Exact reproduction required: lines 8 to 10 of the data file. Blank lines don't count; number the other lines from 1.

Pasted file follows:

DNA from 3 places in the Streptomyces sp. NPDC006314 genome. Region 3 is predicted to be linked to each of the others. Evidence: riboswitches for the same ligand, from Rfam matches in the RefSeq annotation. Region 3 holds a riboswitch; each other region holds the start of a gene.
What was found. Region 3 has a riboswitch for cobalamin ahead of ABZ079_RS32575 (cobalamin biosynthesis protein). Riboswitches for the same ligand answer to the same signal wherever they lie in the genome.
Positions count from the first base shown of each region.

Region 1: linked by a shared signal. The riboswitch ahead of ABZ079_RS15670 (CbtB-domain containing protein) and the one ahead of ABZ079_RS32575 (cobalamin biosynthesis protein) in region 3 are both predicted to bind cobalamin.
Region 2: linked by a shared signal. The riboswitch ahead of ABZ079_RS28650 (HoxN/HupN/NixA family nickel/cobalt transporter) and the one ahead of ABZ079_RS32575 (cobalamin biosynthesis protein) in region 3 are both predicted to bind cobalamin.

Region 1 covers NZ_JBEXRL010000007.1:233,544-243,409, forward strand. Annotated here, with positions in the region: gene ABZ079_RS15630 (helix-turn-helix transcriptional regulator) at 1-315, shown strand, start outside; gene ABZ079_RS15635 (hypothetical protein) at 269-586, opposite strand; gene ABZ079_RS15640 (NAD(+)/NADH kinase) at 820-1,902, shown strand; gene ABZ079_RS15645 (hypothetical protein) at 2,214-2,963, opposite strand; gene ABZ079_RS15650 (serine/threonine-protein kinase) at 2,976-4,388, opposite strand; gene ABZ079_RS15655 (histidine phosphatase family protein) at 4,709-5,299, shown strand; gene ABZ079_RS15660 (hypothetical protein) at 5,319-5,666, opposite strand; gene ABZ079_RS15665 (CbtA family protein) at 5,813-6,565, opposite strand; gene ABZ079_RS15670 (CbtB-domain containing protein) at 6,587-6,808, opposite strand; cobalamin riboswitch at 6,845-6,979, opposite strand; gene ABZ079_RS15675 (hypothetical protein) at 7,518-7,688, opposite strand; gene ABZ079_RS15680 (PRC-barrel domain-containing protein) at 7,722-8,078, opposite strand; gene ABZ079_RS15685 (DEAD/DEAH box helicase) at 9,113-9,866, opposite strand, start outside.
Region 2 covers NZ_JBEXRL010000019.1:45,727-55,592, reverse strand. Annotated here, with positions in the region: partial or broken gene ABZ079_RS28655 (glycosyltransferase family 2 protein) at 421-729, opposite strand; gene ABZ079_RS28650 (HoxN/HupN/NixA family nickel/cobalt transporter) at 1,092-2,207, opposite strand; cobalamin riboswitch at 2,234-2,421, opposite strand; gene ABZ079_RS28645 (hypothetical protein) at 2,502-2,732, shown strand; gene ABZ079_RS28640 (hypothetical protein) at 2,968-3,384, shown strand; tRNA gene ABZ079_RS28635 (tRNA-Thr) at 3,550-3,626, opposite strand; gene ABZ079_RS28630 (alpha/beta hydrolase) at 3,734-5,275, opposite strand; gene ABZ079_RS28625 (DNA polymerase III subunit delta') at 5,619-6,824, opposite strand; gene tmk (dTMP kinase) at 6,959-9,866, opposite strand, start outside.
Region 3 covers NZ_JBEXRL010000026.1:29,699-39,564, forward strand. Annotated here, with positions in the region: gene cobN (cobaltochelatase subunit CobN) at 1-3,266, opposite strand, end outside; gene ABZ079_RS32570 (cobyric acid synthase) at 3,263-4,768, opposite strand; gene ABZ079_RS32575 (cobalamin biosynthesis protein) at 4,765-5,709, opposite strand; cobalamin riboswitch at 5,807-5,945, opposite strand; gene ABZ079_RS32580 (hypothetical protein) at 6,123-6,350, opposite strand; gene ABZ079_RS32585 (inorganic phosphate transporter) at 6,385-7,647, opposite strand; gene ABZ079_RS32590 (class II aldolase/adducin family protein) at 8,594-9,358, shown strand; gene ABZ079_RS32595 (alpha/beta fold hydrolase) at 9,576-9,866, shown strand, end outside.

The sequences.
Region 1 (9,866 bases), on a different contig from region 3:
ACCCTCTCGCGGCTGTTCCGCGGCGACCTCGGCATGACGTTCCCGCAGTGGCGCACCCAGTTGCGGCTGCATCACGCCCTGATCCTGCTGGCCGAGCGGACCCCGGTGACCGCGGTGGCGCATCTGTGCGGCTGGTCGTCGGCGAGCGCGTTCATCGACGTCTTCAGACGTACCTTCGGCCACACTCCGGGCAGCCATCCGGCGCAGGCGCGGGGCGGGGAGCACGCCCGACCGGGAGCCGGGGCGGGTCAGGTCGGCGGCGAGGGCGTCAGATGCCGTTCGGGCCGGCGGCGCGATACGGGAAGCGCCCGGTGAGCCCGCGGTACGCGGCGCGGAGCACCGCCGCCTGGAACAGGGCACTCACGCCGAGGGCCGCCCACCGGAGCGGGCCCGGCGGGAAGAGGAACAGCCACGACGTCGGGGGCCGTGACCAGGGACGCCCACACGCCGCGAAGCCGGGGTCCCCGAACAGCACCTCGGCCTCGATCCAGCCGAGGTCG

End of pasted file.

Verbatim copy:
Region 3 covers NZ_JBEXRL010000026.1:29,699-39,564, forward strand. Annotated here, with positions in the region: gene cobN (cobaltochelatase subunit CobN) at 1-3,266, opposite strand, end outside; gene ABZ079_RS32570 (cobyric acid synthase) at 3,263-4,768, opposite strand; gene ABZ079_RS32575 (cobalamin biosynthesis protein) at 4,765-5,709, opposite strand; cobalamin riboswitch at 5,807-5,945, opposite strand; gene ABZ079_RS32580 (hypothetical protein) at 6,123-6,350, opposite strand; gene ABZ079_RS32585 (inorganic phosphate transporter) at 6,385-7,647, opposite strand; gene ABZ079_RS32590 (class II aldolase/adducin family protein) at 8,594-9,358, shown strand; gene ABZ079_RS32595 (alpha/beta fold hydrolase) at 9,576-9,866, shown strand, end outside.

The sequences.
Region 1 (9,866 bases), on a different contig from region 3: